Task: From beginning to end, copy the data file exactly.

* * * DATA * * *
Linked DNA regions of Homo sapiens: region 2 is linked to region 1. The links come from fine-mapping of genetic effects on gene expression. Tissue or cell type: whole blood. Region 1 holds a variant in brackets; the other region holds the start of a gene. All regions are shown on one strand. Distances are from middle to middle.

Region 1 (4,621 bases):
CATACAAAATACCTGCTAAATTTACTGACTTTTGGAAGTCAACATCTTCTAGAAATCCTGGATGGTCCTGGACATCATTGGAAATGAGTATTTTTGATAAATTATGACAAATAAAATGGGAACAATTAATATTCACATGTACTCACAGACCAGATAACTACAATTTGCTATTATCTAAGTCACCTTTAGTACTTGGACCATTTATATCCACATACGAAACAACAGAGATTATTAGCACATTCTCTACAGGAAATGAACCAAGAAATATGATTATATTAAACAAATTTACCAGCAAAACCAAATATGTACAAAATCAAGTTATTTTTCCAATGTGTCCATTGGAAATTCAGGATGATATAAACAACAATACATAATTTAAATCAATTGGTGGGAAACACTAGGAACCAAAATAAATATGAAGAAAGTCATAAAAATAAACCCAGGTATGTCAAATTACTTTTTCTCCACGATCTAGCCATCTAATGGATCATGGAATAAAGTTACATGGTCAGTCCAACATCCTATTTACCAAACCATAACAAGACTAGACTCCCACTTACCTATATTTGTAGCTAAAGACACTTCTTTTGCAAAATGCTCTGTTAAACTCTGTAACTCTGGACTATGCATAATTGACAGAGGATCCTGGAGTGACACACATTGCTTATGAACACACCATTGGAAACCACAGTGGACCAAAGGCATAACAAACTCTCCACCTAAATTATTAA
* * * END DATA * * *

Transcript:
Linked DNA regions of Homo sapiens: region 2 is linked to region 1. The links come from fine-mapping of genetic effects on gene expression. Tissue or cell type: whole blood. Region 1 holds a variant in brackets; the other region holds the start of a gene. All regions are shown on one strand. Distances are from middle to middle.

Region 1 (4,621 bases):
CATACAAAATACCTGCTAAATTTACTGACTTTTGGAAGTCAACATCTTCTAGAAATCCTGGATGGTCCTGGACATCATTGGAAATGAGTATTTTTGATAAATTATGACAAATAAAATGGGAACAATTAATATTCACATGTACTCACAGACCAGATAACTACAATTTGCTATTATCTAAGTCACCTTTAGTACTTGGACCATTTATATCCACATACGAAACAACAGAGATTATTAGCACATTCTCTACAGGAAATGAACCAAGAAATATGATTATATTAAACAAATTTACCAGCAAAACCAAATATGTACAAAATCAAGTTATTTTTCCAATGTGTCCATTGGAAATTCAGGATGATATAAACAACAATACATAATTTAAATCAATTGGTGGGAAACACTAGGAACCAAAATAAATATGAAGAAAGTCATAAAAATAAACCCAGGTATGTCAAATTACTTTTTCTCCACGATCTAGCCATCTAATGGATCATGGAATAAAGTTACATGGTCAGTCCAACATCCTATTTACCAAACCATAACAAGACTAGACTCCCACTTACCTATATTTGTAGCTAAAGACACTTCTTTTGCAAAATGCTCTGTTAAACTCTGTAACTCTGGACTATGCATAATTGACAGAGGATCCTGGAGTGACACACATTGCTTATGAACACACCATTGGAAACCACAGTGGACCAAAGGCATAACAAACTCTCCACCTAAATTATTAA